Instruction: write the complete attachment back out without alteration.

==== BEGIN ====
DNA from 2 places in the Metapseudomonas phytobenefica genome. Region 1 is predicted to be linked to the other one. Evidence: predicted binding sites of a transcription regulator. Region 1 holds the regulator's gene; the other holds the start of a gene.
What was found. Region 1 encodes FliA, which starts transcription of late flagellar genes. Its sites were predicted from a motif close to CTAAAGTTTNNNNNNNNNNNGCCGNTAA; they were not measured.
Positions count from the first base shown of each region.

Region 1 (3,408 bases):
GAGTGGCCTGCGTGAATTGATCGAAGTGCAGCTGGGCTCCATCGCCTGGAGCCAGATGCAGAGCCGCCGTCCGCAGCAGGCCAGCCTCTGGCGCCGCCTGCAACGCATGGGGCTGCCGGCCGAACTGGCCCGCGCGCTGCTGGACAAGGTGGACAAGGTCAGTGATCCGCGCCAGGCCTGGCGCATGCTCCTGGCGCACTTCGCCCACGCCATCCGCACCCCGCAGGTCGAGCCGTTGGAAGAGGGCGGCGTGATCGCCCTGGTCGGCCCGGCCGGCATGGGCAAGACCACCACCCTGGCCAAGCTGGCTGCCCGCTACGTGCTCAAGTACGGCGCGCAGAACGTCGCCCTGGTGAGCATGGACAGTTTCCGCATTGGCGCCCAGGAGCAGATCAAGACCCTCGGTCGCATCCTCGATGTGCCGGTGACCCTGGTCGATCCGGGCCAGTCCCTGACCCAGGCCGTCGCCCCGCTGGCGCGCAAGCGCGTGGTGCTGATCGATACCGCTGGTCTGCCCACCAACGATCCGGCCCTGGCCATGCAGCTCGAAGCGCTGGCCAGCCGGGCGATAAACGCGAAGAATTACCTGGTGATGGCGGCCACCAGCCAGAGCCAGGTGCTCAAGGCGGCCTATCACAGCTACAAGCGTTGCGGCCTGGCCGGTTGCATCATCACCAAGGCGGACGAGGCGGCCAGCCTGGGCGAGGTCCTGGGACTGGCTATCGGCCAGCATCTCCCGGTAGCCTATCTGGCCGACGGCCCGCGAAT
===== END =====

DNA from 2 places in the Metapseudomonas phytobenefica genome. Region 1 is predicted to be linked to the other one. Evidence: predicted binding sites of a transcription regulator. Region 1 holds the regulator's gene; the other holds the start of a gene.
What was found. Region 1 encodes FliA, which starts transcription of late flagellar genes. Its sites were predicted from a motif close to CTAAAGTTTNNNNNNNNNNNGCCGNTAA; they were not measured.
Positions count from the first base shown of each region.

Region 1 (3,408 bases):
GAGTGGCCTGCGTGAATTGATCGAAGTGCAGCTGGGCTCCATCGCCTGGAGCCAGATGCAGAGCCGCCGTCCGCAGCAGGCCAGCCTCTGGCGCCGCCTGCAACGCATGGGGCTGCCGGCCGAACTGGCCCGCGCGCTGCTGGACAAGGTGGACAAGGTCAGTGATCCGCGCCAGGCCTGGCGCATGCTCCTGGCGCACTTCGCCCACGCCATCCGCACCCCGCAGGTCGAGCCGTTGGAAGAGGGCGGCGTGATCGCCCTGGTCGGCCCGGCCGGCATGGGCAAGACCACCACCCTGGCCAAGCTGGCTGCCCGCTACGTGCTCAAGTACGGCGCGCAGAACGTCGCCCTGGTGAGCATGGACAGTTTCCGCATTGGCGCCCAGGAGCAGATCAAGACCCTCGGTCGCATCCTCGATGTGCCGGTGACCCTGGTCGATCCGGGCCAGTCCCTGACCCAGGCCGTCGCCCCGCTGGCGCGCAAGCGCGTGGTGCTGATCGATACCGCTGGTCTGCCCACCAACGATCCGGCCCTGGCCATGCAGCTCGAAGCGCTGGCCAGCCGGGCGATAAACGCGAAGAATTACCTGGTGATGGCGGCCACCAGCCAGAGCCAGGTGCTCAAGGCGGCCTATCACAGCTACAAGCGTTGCGGCCTGGCCGGTTGCATCATCACCAAGGCGGACGAGGCGGCCAGCCTGGGCGAGGTCCTGGGACTGGCTATCGGCCAGCATCTCCCGGTAGCCTATCTGGCCGACGGCCCGCGAAT